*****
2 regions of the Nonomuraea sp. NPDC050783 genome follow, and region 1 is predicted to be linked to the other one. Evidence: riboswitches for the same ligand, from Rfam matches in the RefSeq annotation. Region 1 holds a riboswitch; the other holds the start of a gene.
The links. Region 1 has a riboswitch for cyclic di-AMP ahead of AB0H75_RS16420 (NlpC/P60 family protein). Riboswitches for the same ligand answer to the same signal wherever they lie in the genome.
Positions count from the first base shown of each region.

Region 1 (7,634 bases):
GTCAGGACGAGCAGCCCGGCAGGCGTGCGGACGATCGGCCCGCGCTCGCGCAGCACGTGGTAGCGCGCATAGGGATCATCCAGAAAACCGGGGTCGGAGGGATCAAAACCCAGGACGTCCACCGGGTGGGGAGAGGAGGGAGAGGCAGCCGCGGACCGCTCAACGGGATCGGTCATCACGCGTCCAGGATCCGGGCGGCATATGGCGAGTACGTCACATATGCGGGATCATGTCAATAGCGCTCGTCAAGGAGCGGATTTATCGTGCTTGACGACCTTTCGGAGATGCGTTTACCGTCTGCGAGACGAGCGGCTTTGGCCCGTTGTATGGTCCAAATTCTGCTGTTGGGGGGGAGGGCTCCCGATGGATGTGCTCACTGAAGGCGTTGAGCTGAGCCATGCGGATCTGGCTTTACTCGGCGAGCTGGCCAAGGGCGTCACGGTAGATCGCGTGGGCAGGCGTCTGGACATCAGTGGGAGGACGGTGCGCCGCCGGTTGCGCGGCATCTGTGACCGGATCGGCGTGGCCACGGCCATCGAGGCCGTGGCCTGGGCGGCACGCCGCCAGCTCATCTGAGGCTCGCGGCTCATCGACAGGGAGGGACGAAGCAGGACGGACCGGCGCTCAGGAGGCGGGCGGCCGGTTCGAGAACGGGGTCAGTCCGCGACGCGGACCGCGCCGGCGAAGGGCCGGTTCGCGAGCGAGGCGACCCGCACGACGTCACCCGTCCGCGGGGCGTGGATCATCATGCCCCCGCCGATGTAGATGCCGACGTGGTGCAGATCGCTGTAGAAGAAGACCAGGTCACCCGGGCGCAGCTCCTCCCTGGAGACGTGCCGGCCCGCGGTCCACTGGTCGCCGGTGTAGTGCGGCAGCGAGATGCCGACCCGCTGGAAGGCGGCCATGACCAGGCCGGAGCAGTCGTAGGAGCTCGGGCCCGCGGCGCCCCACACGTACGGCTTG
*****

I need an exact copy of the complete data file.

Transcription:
2 regions of the Nonomuraea sp. NPDC050783 genome follow, and region 1 is predicted to be linked to the other one. Evidence: riboswitches for the same ligand, from Rfam matches in the RefSeq annotation. Region 1 holds a riboswitch; the other holds the start of a gene.
The links. Region 1 has a riboswitch for cyclic di-AMP ahead of AB0H75_RS16420 (NlpC/P60 family protein). Riboswitches for the same ligand answer to the same signal wherever they lie in the genome.
Positions count from the first base shown of each region.

Region 1 (7,634 bases):
GTCAGGACGAGCAGCCCGGCAGGCGTGCGGACGATCGGCCCGCGCTCGCGCAGCACGTGGTAGCGCGCATAGGGATCATCCAGAAAACCGGGGTCGGAGGGATCAAAACCCAGGACGTCCACCGGGTGGGGAGAGGAGGGAGAGGCAGCCGCGGACCGCTCAACGGGATCGGTCATCACGCGTCCAGGATCCGGGCGGCATATGGCGAGTACGTCACATATGCGGGATCATGTCAATAGCGCTCGTCAAGGAGCGGATTTATCGTGCTTGACGACCTTTCGGAGATGCGTTTACCGTCTGCGAGACGAGCGGCTTTGGCCCGTTGTATGGTCCAAATTCTGCTGTTGGGGGGGAGGGCTCCCGATGGATGTGCTCACTGAAGGCGTTGAGCTGAGCCATGCGGATCTGGCTTTACTCGGCGAGCTGGCCAAGGGCGTCACGGTAGATCGCGTGGGCAGGCGTCTGGACATCAGTGGGAGGACGGTGCGCCGCCGGTTGCGCGGCATCTGTGACCGGATCGGCGTGGCCACGGCCATCGAGGCCGTGGCCTGGGCGGCACGCCGCCAGCTCATCTGAGGCTCGCGGCTCATCGACAGGGAGGGACGAAGCAGGACGGACCGGCGCTCAGGAGGCGGGCGGCCGGTTCGAGAACGGGGTCAGTCCGCGACGCGGACCGCGCCGGCGAAGGGCCGGTTCGCGAGCGAGGCGACCCGCACGACGTCACCCGTCCGCGGGGCGTGGATCATCATGCCCCCGCCGATGTAGATGCCGACGTGGTGCAGATCGCTGTAGAAGAAGACCAGGTCACCCGGGCGCAGCTCCTCCCTGGAGACGTGCCGGCCCGCGGTCCACTGGTCGCCGGTGTAGTGCGGCAGCGAGATGCCGACCCGCTGGAAGGCGGCCATGACCAGGCCGGAGCAGTCGTAGGAGCTCGGGCCCGCGGCGCCCCACACGTACGGCTTG